Over the weekend, the New York Times took some heat for seeming to defend the authoritarian regime in Iran while it gunned down protesters in the streets of Tehran.
More disturbing than the Times toeing the line for an authoritarian theocracy is the fact that the venerable paper of record is making bucket-loads of cash selling exclusive, high-end tours to Iran through their “Journeys” program. The Times promotes these things like they’re selling cabins on a luxury sea cruise:
Persia. Iran. For 2,500 years, this powerful country has entranced, mystified and beguiled the world. Discover the ancient secrets and modern complexities of this influential land on a 13-day itinerary, visiting some of the world’s oldest archaeological sites and the family home of the religious leader who engineered Iran’s transition to an Islamic republic. Welcome to the once-forbidden land of Iran.
The tours cost a cool $8,000 (without add-ons and upgrades) and reportedly brings the Old Gray Lady about $1.5 million annually.
In a closed society like Iran, one has to assume that the extensive tours conducted by the Times is made possible only through the benevolence of the regime in Tehran. If it’s true that the Times makes over a million dollars a year on their Persia trips (the number could be much higher) it clearly behooves the paper to keep good relations with their benefactors. If the Times angers the government, say goodbye to those tours.
Several years ago, James Kirchick at Foreign Policy reported on these tours and the obvious hypocrisy of a major newspaper (some would say the major newspaper in America) making money touring a country that regularly imrisons journalists:
“Tales from Persia” is one of dozens of high-priced excursions put on by “Times Journeys,” a luxury tourism outfit operated by “the business side of the New York Times Company,” Times spokeswoman Eileen Murphy told me. Most of these expeditions are to run-of-the-mill tourist destinations like Austria or Venice; a few cover more adventuresome locales such as the Galapagos Islands and Antarctica. All are, in the words of the paper, “inspired by Times content and joined by either a New York Times journalist or Times-selected expert.”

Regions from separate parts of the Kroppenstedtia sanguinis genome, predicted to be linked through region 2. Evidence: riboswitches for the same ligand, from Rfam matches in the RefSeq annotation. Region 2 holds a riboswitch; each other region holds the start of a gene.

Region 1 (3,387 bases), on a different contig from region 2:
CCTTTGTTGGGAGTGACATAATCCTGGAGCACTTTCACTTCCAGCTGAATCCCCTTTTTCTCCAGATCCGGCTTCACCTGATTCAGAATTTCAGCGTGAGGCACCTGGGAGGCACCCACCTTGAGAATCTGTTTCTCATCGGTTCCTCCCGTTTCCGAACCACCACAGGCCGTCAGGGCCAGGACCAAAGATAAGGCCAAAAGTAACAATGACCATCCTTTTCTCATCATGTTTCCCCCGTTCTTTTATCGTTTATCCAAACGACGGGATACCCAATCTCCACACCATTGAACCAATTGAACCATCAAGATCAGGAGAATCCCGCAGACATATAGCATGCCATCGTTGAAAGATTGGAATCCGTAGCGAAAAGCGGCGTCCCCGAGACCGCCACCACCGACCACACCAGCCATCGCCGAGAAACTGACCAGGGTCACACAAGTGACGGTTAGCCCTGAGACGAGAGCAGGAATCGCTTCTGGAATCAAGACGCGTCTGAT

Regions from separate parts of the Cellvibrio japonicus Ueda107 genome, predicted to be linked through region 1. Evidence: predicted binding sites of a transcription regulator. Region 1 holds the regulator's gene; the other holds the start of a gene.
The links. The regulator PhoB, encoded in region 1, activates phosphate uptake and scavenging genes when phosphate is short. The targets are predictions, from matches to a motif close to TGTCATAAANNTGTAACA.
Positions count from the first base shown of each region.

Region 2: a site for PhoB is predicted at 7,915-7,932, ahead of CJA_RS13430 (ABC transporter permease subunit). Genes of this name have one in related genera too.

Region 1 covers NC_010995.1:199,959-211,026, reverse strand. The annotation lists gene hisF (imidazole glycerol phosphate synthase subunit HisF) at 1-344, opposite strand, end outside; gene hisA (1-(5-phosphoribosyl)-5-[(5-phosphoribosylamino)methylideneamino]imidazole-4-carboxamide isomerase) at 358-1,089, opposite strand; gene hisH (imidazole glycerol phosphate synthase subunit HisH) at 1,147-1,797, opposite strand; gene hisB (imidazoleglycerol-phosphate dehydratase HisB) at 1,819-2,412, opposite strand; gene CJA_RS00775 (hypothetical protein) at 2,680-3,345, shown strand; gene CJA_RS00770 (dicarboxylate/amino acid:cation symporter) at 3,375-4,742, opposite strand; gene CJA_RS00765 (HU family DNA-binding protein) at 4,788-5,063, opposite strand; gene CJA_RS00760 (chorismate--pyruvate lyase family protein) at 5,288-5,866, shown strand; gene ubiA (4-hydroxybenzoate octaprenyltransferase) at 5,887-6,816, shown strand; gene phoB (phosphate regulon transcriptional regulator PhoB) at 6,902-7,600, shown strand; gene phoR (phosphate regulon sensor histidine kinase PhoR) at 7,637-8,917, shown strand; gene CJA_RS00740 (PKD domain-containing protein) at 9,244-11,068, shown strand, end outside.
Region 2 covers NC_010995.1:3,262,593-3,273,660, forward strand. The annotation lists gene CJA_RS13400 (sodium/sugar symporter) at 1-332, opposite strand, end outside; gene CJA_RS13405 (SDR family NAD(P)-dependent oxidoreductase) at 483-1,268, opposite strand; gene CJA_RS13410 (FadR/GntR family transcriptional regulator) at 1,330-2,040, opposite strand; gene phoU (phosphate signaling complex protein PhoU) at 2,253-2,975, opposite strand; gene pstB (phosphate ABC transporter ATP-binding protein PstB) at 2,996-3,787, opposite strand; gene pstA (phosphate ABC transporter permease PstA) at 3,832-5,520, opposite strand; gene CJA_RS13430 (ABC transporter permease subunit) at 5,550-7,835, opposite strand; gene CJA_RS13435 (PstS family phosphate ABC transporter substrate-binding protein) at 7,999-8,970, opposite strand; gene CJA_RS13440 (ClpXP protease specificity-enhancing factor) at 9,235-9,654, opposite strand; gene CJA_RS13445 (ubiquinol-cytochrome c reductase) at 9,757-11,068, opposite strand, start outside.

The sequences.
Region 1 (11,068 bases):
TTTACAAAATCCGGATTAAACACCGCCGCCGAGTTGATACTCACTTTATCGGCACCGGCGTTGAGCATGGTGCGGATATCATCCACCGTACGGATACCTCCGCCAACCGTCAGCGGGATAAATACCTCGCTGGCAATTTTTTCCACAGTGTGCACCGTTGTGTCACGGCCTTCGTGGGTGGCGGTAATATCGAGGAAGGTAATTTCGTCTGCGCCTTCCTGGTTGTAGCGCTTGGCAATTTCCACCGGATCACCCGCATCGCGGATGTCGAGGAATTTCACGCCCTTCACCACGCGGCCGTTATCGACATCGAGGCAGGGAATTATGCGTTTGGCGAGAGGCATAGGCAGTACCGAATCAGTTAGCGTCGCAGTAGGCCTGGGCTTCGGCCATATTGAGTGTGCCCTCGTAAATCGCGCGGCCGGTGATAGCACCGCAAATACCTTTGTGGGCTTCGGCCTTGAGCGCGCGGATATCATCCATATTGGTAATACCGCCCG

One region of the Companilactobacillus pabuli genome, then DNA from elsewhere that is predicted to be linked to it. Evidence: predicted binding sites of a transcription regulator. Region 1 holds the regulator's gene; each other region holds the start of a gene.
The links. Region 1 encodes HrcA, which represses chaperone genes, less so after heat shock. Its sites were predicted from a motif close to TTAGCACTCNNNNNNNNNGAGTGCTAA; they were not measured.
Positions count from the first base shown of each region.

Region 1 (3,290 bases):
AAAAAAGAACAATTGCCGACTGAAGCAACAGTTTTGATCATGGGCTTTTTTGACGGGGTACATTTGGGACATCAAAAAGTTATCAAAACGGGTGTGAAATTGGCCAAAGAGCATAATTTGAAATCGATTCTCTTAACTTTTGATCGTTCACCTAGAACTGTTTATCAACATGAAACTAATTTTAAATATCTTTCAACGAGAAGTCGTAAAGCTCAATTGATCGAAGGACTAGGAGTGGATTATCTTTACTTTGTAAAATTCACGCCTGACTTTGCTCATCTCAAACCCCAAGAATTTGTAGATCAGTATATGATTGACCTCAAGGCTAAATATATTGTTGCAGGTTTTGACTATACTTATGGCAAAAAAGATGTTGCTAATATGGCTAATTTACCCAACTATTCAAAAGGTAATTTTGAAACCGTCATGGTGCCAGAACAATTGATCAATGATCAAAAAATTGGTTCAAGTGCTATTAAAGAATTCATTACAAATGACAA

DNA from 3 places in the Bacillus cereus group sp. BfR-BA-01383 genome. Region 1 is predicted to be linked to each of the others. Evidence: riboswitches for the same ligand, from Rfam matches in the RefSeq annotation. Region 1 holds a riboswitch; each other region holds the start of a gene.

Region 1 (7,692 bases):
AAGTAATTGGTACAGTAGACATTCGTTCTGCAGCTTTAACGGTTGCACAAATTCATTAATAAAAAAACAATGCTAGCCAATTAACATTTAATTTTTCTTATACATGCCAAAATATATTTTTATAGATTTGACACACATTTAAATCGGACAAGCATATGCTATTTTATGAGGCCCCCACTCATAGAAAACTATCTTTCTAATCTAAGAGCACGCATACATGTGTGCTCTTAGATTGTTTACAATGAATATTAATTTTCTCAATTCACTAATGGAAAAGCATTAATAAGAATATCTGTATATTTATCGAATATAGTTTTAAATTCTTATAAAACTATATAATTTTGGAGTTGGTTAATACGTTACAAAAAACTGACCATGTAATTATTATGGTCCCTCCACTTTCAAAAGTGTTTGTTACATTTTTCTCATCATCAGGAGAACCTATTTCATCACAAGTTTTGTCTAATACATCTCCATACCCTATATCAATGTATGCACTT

The Times-operated trips to Iran (which began earlier this year) differ in important ways from those taking place in Andalusia, or aboard the Queen Mary ocean liner. First, such voyages to Iran would be impossible absent approval from high-level figures in the host country’s government, who have a political and financial interest in their taking place. Luxury tours of this sort bring much-needed revenue to the country. And since they are operated by America’s newspaper of record, they also provide a stamp of legitimacy to a regime most Americans rightly loathe.
Lee Smith at Tablet Magazine highlighted the lucrative relationship in 2016 and connected the dots between the Times revenue stream from the tours and the friendly coverage they provided Tehran:
But in the new journalism model being pioneered by the Times, authoritarian regimes are a good thing. You can’t make much money selling access to a free society—anyone can go to, say, Israel, and kick around there for a few days or weeks. But Iran? Only the Times knows Iran. The Times has bought the Iran concession, which—and this is the best part of the deal—it pays for in newsprint, which may be nearly worthless to advertisers, but turned out to be worth $100 billion to the Iranian regime.
Would the regime have struck a deal with the Times if the paper of record promised to send its toughest, hardest-hitting reporters—the kinds of tough guys like Burns or C.J. Chivers who would rather have their fingernails pulled out one by one by the torturers in Evin prison than pull their punches in print? Right now the Times’ man in Iran is the Dutch-born correspondent Thomas Erdbrink, who it seems fair to say has a somewhat milder appetite for discomfort.
As the Times rakes in the bucks selling their expensive tours to oh-so-progressive rich Democrats living on the Upper West Side of Manhattan, they’ve effectively turned over the editorial page to a string of apologists for the Tehran regime. After celebrating Obama propagandist Ben Rhodes for creating an “echo chamber” of friendly reporters propped up to support the Iran nuclear deal, they now promote the lead voice in that same echo chamber to lecture President Trump on his reaction to the current situation in Iran:
Meanwhile, if you’re interested in seeing the sites on the Iran tour, you’ll be happy to know it’s conducted by the Times’ very own experts who will dazzle you with lectures throughout the 13-day odyssey.
My favorite lecture, as promoted on the tour website, is delivered by Fred Brock and is titled: “Muddled Media: Why does the press so often miss stories and developments that it should have seen coming?”